The Pentagon will launch an internal investigation into controversial comments by a top military intelligence official that cast the war on terrorism in religious terms.
Defense Secretary Donald Rumsfeld says Army Lieutenant General William Boykin asked for the investigation following criticism from some Muslim groups and political figures.
Mr. Rumsfeld told reporters at the Pentagon he believes an investigation is appropriate. But he declines to say whether he believes the general did anything wrong in telling church groups that Muslims worship an idol, not a real god, and that radical Muslims hate the United States because it is a Christian nation.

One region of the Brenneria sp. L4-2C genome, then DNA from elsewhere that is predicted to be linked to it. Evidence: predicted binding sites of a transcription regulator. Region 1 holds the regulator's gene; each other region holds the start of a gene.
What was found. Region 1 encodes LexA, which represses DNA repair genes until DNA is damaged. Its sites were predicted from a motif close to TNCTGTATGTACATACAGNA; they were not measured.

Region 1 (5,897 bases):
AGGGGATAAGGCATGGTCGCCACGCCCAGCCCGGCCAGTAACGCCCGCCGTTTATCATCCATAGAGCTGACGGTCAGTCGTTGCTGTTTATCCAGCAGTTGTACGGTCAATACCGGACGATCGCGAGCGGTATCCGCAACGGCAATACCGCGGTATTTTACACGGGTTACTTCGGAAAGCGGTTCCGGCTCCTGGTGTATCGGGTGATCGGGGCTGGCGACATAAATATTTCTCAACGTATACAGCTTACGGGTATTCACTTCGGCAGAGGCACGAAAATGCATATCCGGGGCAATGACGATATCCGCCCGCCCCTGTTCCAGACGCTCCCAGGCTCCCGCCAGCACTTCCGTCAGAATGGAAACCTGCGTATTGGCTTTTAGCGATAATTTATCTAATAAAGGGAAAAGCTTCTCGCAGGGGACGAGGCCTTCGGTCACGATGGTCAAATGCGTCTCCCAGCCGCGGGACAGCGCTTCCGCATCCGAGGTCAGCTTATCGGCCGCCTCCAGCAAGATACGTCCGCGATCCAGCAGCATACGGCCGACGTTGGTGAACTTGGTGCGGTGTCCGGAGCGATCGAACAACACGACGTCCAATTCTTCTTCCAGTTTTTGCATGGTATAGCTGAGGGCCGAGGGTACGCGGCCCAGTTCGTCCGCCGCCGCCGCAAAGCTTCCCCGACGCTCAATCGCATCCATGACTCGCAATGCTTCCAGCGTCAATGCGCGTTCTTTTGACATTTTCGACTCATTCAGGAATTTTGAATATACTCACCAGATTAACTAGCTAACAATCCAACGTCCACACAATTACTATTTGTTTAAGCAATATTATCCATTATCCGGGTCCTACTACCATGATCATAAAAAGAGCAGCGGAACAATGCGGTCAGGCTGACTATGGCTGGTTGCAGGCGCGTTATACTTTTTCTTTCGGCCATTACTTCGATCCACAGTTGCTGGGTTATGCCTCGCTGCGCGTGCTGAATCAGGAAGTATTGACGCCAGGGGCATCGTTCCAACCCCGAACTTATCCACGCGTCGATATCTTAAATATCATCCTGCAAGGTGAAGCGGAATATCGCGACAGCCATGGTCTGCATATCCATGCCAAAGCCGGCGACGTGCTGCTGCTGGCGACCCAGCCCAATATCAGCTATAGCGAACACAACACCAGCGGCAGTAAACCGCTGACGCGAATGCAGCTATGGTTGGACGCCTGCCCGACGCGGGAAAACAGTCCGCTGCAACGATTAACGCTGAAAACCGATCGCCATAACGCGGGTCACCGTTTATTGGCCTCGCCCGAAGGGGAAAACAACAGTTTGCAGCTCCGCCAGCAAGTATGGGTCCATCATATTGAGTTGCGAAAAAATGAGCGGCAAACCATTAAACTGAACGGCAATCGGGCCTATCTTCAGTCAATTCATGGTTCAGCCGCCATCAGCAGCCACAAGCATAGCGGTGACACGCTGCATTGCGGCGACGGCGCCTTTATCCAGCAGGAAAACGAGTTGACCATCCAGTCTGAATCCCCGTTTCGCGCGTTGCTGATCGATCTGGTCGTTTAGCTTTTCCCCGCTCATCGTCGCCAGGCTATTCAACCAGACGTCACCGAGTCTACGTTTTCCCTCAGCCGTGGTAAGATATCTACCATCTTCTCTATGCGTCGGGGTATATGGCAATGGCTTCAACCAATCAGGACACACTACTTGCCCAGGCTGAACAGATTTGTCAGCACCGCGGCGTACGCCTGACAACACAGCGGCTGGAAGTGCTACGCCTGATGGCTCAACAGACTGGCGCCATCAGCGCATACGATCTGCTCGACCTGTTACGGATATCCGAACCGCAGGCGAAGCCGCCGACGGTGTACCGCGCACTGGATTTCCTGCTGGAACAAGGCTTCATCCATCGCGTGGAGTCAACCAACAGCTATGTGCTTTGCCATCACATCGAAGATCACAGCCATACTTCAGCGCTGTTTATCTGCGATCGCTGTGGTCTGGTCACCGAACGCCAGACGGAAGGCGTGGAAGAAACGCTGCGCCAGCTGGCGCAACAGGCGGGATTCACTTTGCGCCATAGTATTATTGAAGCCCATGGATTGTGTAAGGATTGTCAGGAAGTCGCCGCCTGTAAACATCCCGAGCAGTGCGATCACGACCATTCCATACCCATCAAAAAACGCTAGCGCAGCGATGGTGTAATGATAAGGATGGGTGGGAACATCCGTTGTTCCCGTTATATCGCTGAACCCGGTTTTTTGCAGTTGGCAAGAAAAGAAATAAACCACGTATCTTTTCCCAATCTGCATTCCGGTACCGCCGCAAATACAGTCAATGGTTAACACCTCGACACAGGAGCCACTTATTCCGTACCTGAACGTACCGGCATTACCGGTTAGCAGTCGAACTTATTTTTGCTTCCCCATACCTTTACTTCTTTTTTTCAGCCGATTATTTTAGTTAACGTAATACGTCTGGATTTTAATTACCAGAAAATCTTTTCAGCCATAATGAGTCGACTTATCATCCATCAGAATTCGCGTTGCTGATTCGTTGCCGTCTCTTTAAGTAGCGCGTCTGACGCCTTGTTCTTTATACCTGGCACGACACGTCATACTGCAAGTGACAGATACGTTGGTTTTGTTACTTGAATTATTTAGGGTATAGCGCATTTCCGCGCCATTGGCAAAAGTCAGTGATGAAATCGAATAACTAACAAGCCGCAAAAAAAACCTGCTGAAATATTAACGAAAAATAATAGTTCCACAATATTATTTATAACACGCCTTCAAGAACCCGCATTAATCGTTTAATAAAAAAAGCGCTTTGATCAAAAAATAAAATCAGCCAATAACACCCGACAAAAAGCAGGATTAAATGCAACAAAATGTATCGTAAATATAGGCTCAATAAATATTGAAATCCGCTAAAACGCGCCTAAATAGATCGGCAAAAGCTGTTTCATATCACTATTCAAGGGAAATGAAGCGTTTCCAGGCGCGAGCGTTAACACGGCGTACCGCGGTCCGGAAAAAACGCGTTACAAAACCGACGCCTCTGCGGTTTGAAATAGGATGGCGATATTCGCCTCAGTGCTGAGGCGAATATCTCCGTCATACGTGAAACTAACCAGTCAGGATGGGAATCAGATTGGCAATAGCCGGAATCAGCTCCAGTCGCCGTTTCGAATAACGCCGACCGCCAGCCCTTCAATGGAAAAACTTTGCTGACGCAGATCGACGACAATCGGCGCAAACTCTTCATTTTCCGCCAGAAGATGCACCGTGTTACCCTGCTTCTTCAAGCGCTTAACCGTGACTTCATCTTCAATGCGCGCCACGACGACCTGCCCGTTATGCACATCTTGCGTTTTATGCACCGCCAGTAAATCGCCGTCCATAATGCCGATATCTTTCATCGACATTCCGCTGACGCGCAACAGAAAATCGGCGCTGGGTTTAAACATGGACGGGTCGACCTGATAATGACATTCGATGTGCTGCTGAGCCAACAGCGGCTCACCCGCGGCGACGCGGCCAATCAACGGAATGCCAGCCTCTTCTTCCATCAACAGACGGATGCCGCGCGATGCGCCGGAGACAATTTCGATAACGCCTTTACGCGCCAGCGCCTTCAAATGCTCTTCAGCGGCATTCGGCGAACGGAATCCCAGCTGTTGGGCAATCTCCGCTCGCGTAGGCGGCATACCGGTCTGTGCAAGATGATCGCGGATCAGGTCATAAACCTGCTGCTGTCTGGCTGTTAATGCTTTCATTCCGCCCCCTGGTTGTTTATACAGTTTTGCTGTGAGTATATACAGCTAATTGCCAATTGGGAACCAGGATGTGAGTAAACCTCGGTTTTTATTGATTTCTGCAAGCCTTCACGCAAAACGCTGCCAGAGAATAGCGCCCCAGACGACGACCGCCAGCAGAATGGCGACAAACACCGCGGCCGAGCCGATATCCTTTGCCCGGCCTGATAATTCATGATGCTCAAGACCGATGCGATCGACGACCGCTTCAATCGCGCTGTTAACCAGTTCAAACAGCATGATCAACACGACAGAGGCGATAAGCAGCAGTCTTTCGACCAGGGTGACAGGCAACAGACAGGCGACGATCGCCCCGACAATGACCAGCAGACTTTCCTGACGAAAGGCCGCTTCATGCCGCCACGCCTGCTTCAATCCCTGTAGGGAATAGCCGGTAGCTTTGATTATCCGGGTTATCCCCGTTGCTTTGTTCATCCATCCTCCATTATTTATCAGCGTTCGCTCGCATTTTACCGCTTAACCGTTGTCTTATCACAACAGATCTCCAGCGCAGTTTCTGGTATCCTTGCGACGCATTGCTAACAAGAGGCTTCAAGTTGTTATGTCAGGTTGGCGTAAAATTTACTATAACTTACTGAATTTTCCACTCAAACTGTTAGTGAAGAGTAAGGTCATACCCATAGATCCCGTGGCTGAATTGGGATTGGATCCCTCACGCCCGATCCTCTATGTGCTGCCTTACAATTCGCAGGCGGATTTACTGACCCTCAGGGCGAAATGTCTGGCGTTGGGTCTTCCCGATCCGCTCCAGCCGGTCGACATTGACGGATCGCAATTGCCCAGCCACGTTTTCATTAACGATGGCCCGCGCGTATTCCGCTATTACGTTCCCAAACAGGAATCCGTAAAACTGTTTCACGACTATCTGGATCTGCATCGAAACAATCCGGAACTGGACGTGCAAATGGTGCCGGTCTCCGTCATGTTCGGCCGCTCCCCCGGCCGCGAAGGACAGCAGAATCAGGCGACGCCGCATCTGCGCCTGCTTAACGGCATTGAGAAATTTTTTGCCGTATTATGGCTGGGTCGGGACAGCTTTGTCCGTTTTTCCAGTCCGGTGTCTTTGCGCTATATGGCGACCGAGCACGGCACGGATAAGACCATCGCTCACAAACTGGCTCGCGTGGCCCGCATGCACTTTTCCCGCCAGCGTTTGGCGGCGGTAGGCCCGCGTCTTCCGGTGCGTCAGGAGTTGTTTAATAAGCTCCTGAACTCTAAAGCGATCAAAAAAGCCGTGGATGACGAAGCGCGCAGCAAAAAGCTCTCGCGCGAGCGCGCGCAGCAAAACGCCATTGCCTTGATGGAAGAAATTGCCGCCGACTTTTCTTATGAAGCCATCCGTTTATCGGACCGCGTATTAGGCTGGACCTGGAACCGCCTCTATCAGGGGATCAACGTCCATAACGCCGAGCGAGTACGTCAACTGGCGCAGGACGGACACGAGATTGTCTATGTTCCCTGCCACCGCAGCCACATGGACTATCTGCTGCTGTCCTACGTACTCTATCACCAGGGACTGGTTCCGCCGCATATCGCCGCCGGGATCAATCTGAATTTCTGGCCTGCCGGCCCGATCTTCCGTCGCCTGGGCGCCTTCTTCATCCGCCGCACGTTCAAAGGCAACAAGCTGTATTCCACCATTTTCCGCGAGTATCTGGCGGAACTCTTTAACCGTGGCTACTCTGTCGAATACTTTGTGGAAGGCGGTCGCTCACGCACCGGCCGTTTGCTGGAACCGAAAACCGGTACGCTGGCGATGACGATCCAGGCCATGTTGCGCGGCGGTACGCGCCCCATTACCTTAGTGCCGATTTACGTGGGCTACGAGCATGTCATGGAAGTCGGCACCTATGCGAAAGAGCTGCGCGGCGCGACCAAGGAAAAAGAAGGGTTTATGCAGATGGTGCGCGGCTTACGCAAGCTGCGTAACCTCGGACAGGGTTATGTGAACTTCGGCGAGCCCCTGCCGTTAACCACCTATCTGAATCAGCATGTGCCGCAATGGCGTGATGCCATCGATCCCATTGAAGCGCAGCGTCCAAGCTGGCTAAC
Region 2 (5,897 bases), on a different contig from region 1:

However, another top Pentagon official, General Peter Pace, the vice chairman of the military's Joint Chiefs of Staff, says he has met with General Boykin who now wishes he had shown more care in his remarks.
"There's no doubt in my mind in talking to him that if he could pick his words more carefully, he would," he said. "There's also no doubt in my mind that he does not see this battle [against terrorism] as a battle between religions. He sees it as a battle between good and evil. He sees it as the evil being the acts of individuals, not the acts of any religion or affiliation with religion."
Last Friday, General Boykin issued a written apology but denied he was a religious zealot and suggested his comments had been misunderstood.
The statement approved by defense officials and distributed by the Pentagon included a reference to the United States being a Christian nation.
When asked by a reporter Tuesday if that showed good judgment on the part of the Defense Department, Mr. Rumsfeld said only that it was the general's statement and not the Pentagon's.